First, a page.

Updated: Jan 31
Fig trees are an ancient fruit crop, with a history of cultivation dating back to ancient civilizations. Due to human selection over 1000s of years, and due to the fig trees' mutualistic relationship with the fig wasp (Blastophaga Psenes), there is a huge genetic diversity within these oh-so-special ficus trees.
They come in many varieties, each with its own unique characteristics and qualities like different colors, shapes, sizes, how they taste, and so much more.
In this article, I will be exploring different types of fig varieties, including Adriatic, Black Mission, Brown Turkey, Calimyrna, Celeste, Chicago Hardy, Desert King, the "king of fig," Kadota, Lattarula, Little Miss Figgy, Olympian, Panache, Texas Blue Giant, Violette de Bordeaux.
I will also be discussing the best-tasting varieties, the sweetest figs, the most common types, the easiest fig trees to grow, the most hardy figs, the best fig in the world, and the differences between Turkish figs and Mission figs.
Additionally, we will discuss which fig trees are self-pollinating, and which fig tree produces the largest fruit.
2. Concerns when Growing Fig Trees
Growing fig trees can be a rewarding experience, as they are relatively easy to grow and can produce a bountiful crop of delicious fruit. To help you succeed, it's immensely important to choose the right fig variety.
I created a handy chart below that lists a number of the important factors that you'll want to consider when choosing a fig variety. Let's talk about how to use it to your advantage.
Where do fig trees grow?
Fig trees grow in USDA zones 6B-10B with little care.
They also prefer dry climates. After all, they are drought tolerant and are one of the best plants for the desert.
Most fig varieties will have poor-tasting fruits when ripening in humid climates, but if you choose the right fig variety, you can enjoy your harvests for years to come.
Fig Tree Cold Tolerance:
All fig varieties will survive the winter in zones 7B-10B. In 7A, I would choose only hardier fig tree varieties and in zone 6B, only the hardiest fig tree varieties like Chicago Hardy will survive with added winter protection.
In zones 4 and 5, you can grow fig trees in containers with ease. They make fantastic container plants. Just make sure that the fig variety that you choose, has an early ripening time, which is listed on the chart above.
How big do fig trees get?
In warmer fig climates where winter damage is none or minimal, fig trees can reach 40 ft in height over many years, but with proper pruning, they can easily be maintained at a 6-10 ft.
A handful of fig tree varieties are what are called dwarf fig trees, which means that they can be easily maintained at 6-8 ft with minimal or no pruning. One of which is called Little Ruby.
What do figs taste like?
Figs taste like a combination of sweet melons, berries, dried fruit, and sugar flavors. They can have a texture that is similar to jam, jelly, meat, or even pastries.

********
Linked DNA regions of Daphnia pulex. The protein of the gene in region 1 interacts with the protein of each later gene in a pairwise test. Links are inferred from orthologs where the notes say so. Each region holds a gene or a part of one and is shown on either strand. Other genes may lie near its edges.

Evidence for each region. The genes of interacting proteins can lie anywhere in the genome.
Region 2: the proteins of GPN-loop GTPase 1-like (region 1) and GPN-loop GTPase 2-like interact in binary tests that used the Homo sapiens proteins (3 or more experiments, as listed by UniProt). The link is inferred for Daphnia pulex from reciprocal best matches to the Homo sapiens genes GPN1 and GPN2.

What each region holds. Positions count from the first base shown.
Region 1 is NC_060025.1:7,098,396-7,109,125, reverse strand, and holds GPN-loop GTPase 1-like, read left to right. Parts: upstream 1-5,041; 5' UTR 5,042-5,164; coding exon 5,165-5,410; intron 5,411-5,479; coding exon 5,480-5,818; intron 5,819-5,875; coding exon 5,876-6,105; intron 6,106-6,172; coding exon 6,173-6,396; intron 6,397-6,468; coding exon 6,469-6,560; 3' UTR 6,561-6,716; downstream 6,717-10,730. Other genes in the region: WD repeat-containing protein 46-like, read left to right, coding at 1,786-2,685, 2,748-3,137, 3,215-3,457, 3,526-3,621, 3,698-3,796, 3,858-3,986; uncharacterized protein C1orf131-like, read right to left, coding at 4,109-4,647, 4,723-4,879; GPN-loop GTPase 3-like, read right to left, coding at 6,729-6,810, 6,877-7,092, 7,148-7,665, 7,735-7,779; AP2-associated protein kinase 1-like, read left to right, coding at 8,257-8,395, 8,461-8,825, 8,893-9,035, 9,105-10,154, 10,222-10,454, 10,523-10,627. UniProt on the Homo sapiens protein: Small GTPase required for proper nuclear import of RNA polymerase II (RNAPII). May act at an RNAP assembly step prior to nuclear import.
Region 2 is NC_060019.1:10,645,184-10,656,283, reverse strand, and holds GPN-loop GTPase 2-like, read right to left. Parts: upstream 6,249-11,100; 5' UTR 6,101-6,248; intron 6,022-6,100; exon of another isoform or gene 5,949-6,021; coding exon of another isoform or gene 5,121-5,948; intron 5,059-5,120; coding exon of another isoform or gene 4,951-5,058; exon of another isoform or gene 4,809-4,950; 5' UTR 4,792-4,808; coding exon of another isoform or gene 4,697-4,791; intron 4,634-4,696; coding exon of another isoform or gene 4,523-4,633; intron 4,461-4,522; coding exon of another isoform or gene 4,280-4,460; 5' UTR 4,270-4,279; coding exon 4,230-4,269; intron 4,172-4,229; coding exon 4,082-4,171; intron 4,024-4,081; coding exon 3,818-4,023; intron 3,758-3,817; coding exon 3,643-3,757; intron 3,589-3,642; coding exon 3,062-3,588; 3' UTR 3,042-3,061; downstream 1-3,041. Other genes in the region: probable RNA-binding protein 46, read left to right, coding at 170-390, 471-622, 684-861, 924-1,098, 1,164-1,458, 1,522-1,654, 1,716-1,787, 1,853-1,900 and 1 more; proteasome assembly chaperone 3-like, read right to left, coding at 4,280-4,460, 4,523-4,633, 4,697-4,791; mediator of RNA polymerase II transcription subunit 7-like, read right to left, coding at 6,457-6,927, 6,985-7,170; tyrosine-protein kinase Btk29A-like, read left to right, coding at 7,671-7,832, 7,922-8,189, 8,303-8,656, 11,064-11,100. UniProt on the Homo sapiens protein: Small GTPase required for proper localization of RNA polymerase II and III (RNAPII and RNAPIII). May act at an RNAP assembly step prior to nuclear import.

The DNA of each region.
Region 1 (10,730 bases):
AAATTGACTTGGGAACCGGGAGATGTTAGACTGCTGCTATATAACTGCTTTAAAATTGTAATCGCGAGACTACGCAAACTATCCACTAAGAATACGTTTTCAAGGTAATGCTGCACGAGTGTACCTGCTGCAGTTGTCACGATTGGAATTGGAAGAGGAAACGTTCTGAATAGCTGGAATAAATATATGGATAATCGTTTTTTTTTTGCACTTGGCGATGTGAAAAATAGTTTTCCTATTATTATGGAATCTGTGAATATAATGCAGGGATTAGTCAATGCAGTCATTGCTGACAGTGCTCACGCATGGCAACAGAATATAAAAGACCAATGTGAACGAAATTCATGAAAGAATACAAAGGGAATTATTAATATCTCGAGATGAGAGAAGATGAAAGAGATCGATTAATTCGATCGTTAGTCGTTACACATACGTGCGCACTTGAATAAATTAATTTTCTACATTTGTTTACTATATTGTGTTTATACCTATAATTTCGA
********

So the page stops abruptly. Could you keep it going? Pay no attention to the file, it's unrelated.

In the vast world of fig genetics, each variety tastes different. Usually determined by their flesh color. I've mapped out some simple flavor profiles on the chart, so that you can choose a fig that will taste like what you want it to.
3. Fig Varieties
Also known as the White Adriatic fig, the White Madeira fig, the Green Ischia fig, and the Strawberry Verte fig. White Adriatic and Black Mission were the first commercial fig varieties grown in the US, and for good reason. White Adriatic is visually appealing and it dries well. The fig also tastes among the better varieties in existence. Boasting a strong raspberry or strawberry-like berry flavor. The thick and jammy texture is sure to wow you and it will perform well in a range of climates. Even in cold fall weather after your first frost, this fig still ripens at a high quality due to its ability to taste great even when at a lower ripeness. It's a hardy tree too.
The agricultural experiment service at Texas A&M University bred Alma in 1975. I don't know why they ever released it. There are 100s of other fig varieties that I would choose to grow over this one. It's a pear-shaped and sometimes rounded fruit with brown skin with an amber or brown interior. The flavor is simple with brown sugar, fig, and honey flavors. Performance is mediocre in most locations in the US.
Atreano is a hardy tree of Italian origin brought to the US by Hanc Mathies and it was eventually featured by the first fig-focused nursery in the US, called Belleclare Nursery. It's an overwhelmingly sweet fig with green/yellow skin and amber or pink flesh. The variety tastes like honey and mild berries with a strong melon flavor. The texture is a lot like eating jelly. Atreano is one of the fastest-growing figs with huge 5-lobe leaves. The tree is hardy, and productive, and should produce a breba crop.